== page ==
That brings me to a new Los Angeles Times story about the ongoing LGBTQ debates at Azusa Pacific University, an evangelical college in greater LA. Our own Julia Duin wrote about some of the early coverage in post the other day. Please check that out.

The new Times piece is the same song, all over again. Frankly, this is one of the most slanted stories I have seen in a mainstream publication in a long time. So here we go — again.

The liberal evangelical side of this equation is covered in depth, as it should be. But if you are looking for student voices, faculty voices, trustee voices on the traditional side of this doctrinal debate, you need to look somewhere else. Let’s walk through the overture of the piece.

On a recent fall day, a group of protesters gathered in a university courtyard, many holding rainbow flags. About 100 students and faculty members were fighting for LGBTQ rights on campus.

With a crowd this size, it might have been possible to get a specific figure. However, let me note that APU has about 5,600 students.

This does not mean that a small crowd of this kind is not important. It takes guts to protest your own school when it is a private school that, when you enrolled, you were told upfront the doctrinal standards that would frame campus life. We are talking about a voluntary association, a private school that no one has to attend. People choose to study there, work there, teach there.

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Poynter think piece proclaims: No need for 'balance' in abortion news reporting

Poynter think piece proclaims: No need for 'balance' in abortion news reporting

I've been thinking about this weekend think piece for quite some time.

The key to this post, according to journalists with whom I have discussed the topic, is that the think piece in question -- "New study shows why it's so hard to get abortion coverage right" -- was:

(a) Published on the Poynter.org website (a crucial brand name in mainstream journalism).

(b) However, it was written by a professional from an advocacy think tank on the issue being discussed, a fact clearly noted in the author bio at the end of the essay.

Thus, readers face a crucial question: To what degree do the contents of the essay speak for Poynter.org and its team? Perhaps this is the first half of a debate, with another piece -- representing the other side -- coming in the future? Then again, perhaps this piece is an endorsed statement (thinking of the newsroom policy ethics and style guide at BuzzFeed) that abortion is now a public debate that, for journalists, has only one side that needs to be covered?

I do not know. Because of my respect for the Poynter Institute and its work, I have been rather puzzled. And cautious.

I will point readers to the new Poynter piece -- in a moment.

First, I want to mention a symbolic statement on this topic from an earlier era. I am referring to the much discussed 2003 memo to Los Angeles Times section editors by John Carroll, the newspaper's executive editor at that time. The memo's subject line was: "Subject: Credibility/abortion." Readers really need to click and see the whole memo (it isn't long) for context. However, here is how it ends.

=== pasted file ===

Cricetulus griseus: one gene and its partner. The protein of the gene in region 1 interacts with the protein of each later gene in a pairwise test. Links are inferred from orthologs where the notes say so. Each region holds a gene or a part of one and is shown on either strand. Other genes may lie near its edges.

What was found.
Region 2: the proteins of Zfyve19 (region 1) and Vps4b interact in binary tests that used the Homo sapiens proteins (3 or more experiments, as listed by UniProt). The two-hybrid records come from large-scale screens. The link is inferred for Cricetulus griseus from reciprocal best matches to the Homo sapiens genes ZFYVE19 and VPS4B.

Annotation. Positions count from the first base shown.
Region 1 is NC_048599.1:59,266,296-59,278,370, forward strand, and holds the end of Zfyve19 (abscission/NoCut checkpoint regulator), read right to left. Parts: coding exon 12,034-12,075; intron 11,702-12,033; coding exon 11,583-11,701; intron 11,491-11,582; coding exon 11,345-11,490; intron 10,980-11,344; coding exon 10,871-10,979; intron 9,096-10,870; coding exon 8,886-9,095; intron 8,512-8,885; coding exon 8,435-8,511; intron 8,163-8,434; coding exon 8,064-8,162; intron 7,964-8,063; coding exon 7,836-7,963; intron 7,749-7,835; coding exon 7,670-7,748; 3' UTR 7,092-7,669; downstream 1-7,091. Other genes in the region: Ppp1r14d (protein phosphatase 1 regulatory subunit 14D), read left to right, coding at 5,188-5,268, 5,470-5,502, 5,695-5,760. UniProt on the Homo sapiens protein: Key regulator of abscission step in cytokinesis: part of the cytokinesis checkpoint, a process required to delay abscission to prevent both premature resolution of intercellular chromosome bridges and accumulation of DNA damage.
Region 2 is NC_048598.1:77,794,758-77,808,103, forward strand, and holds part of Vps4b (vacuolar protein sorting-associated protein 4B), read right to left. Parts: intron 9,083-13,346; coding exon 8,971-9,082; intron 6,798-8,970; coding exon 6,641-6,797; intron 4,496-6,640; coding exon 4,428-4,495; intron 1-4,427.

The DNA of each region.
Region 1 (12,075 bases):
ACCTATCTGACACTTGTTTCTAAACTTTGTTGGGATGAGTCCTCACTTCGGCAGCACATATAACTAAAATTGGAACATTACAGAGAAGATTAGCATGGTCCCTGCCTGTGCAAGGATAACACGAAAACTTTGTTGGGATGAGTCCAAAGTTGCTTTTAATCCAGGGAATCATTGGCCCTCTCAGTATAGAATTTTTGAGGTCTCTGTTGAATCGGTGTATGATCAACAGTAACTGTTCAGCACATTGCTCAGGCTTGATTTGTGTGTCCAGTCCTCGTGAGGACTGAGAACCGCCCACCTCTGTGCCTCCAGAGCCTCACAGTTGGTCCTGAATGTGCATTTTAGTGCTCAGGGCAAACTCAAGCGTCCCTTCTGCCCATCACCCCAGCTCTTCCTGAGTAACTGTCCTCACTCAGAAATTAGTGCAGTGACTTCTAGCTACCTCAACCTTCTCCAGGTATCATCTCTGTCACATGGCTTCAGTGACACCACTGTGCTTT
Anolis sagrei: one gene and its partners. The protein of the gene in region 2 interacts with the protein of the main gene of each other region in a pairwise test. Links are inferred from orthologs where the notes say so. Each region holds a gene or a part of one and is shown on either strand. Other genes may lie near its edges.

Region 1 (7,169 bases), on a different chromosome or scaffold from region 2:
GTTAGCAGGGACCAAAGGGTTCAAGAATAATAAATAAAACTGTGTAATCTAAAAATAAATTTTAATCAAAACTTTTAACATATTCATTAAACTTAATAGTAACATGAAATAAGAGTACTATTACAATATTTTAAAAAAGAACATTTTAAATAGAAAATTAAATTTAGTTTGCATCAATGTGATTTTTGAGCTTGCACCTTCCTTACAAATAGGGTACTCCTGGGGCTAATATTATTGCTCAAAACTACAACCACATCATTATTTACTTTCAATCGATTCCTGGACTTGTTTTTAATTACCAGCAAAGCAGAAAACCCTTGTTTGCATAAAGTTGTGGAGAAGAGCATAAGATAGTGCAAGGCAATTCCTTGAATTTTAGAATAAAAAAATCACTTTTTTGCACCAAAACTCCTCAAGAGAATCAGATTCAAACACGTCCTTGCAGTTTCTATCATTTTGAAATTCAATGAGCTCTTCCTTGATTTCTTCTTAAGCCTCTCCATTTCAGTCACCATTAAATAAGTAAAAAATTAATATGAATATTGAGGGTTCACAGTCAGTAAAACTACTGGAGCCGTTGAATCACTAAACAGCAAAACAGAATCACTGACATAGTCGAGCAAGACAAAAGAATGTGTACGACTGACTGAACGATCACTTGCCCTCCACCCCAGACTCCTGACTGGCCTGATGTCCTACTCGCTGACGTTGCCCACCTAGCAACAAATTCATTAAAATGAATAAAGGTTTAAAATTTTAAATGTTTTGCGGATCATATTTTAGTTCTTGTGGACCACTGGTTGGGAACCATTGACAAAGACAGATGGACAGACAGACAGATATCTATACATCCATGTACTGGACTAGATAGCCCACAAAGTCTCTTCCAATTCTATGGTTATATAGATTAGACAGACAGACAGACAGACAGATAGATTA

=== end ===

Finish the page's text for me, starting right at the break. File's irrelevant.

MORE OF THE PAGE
Apparently the scientific argument for the anti-abortion side is so absurd that we don't need to waste our readers' time with it. 

The reason I'm sending this note to all section editors is that I want everyone to understand how serious I am about purging all political bias from our coverage. We may happen to live in a political atmosphere that is suffused with liberal values (and is unreflective of the nation as a whole), but we are not going to push a liberal agenda in the news pages of the Times. 

I'm no expert on abortion, but I know enough to believe that it presents a profound philosophical, religious and scientific question, and I respect people on both sides of the debate. A newspaper that is intelligent and fair-minded will do the same. 

So what does the article published by Poynter say?

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RIP John S. Carroll: Author of classic memo defending old-school, balanced journalism

RIP John S. Carroll: Author of classic memo defending old-school, balanced journalism

The late John S. Carroll was known, among American journalists, as a strong advocate of investigative journalism, a famous Vietnam War correspondent, a White House beat reporter, a great headline writer and, in the end, a man who was willing to be shown the exit door at The Los Angeles Times rather than obey a Tribune Co. order to radically cut his staff.

Carroll was an old-school American journalist, by all accounts, who led The Baltimore Sun before heading to Los Angeles. He also spent time as the metro editor at The Philadelphia Inquirer, among his many jobs in the top ranks of his craft.

The Sun began its obituary like this:

John S. Carroll, former editor of The Baltimore Sun and The Los Angeles Times who became a seminal figure in American journalism and operated on the principle that no detail was too small when it came to producing a great newspaper, died Sunday at his Lexington, Ky., home of a rare, non-treatable disease. Mr. Carroll was 73.

Here at GetReligion, however, Carroll is remembered for another reason -- one that I should have mentioned 11 years ago in our "What we do, why we do it" overture on Day 1. It was Carroll who, in 2003, wrote a memo to his staff about media bias that inspired me to start thinking about creating a site about the mainstream press and its struggle to, well, "get religion."

The memo -- dated May 22, 2003 -- focused on the editor's concerns about media bias in a Los Angeles Times story focusing on debates about alleged links between induced abortions and breast cancer. Carroll sent the memo to his section editors, but the full text soon surfaced in The LA Observer. Here is the heart of the letter.

The apparent bias of the writer and/or the desk reveals itself in the third paragraph, which characterizes such bills in Texas and elsewhere as requiring "so-called counseling of patients." I don't think people on the anti-abortion side would consider it "so-called," a phrase that is loaded with derision.